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Comment Re:Why would Disney do this? (Score 1) 213

So why try to save a few bucks outsourcing? I don't get it, the money saved is literally insignificant to them.

Because the sole reason for corporations to exist is to maximize profits for the owners. There is no such thing as 'insignificant' when it comes to profit and greed.

Because the decision makers only benefit from an increase in the profits. The bulk of the decision makers' compensation is dependent on a rise in the stock price, and the stock price depends on increased profits. Stable or slowly increasing profits are not sufficient.

Comment Re: Religion (Score 2) 518

Actually, this is a good example of the strength of a true democracy and even a civil society

I think it's an illustration about how California's initiative system is broken. It should be easy to stop an initiative that is clearly unconstitutional, but instead much time and money is wasted by letting them linger. Californians will even vote in unconstitutional initiatives and then act surprised when courts strike them down. Bad initiatives should get caught sooner.

I'm definitely not arguing that California's system is great, but in this case, it's pretty good. If you're arguing that it should be easy to stop really, really bad proposals without wasting too much time and money, then this is the poster child case for that. The only real money spent on this was the $200 paid by the guy who thought of the idea. The guy also has to foot the bill to gather 365,880 signatures. The article opines that 365,880 is a low threshold, but I would argue that this guy not only wouldn't find more than a handful of people willing to sign such a crazy proposal, he probably won't even bother trying. Thus, the process with minimal cost to the state has struck down a really bad idea while preserving freedom of political thought by not allowing any single individual to decide what should or should not be proposed. This is the way it should be.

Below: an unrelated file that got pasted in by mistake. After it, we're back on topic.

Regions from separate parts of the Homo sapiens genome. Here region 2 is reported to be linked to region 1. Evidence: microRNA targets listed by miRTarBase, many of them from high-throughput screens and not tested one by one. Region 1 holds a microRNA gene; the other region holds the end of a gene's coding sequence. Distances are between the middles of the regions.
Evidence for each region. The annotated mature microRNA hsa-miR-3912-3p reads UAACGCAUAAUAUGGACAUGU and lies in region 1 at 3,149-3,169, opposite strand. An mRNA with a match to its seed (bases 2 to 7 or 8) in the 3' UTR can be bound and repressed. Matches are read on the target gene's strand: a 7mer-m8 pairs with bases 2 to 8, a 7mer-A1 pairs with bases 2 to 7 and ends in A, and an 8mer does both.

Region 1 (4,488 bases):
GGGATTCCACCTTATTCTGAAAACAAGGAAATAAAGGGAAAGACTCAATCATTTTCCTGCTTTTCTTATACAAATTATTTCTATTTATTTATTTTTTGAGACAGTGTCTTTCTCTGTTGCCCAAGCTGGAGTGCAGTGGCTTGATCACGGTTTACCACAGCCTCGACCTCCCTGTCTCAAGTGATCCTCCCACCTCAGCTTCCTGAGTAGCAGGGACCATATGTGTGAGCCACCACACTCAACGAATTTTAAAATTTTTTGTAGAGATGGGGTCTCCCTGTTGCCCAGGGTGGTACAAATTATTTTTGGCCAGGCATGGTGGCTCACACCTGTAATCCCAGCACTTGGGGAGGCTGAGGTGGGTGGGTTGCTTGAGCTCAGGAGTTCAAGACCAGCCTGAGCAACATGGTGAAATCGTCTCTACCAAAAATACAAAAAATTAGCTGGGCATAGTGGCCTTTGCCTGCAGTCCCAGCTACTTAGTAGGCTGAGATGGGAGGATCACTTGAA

Comment Re: Religion (Score 3, Insightful) 518

California proposal to legalize killing gays hard to stop

Actually, this is a good example of the strength of a true democracy and even a civil society. The title of the article is quite misleading. The California attorney general cannot prevent the proposal writer from proceeding to the signature gathering stage. That's good, i.e., that ideas, even the crazy ones, can be stomped out by a single person. At that point, no one (including those that are anti-gay) will sign his petition, and it will die. This is exactly how the system should work.

We can only dream that such a scenario would be possible in ISIS or even most moderate Muslim countries.

Comment Re:Quicker (Score 1) 488

At least with Daesh, you're better off as a Christian or Jew, where you can get away with surrendering and paying taxes, than as a "moderate Muslim", where you're likely to be declared an apostate and murdered.

I don't know the relative likelihood of death based on religious identification, but I'm skeptical that the Islamic State would be so "gracious" towards Christians and Jews. There are at least reports of Christians killed for the sin of being Christian.

This is perhaps one area where ISIS has succeeded -- in convincing some outsiders of the relative beneficence of the self-proclaimed caliphate.

Comment Re:Quicker (Score 1) 488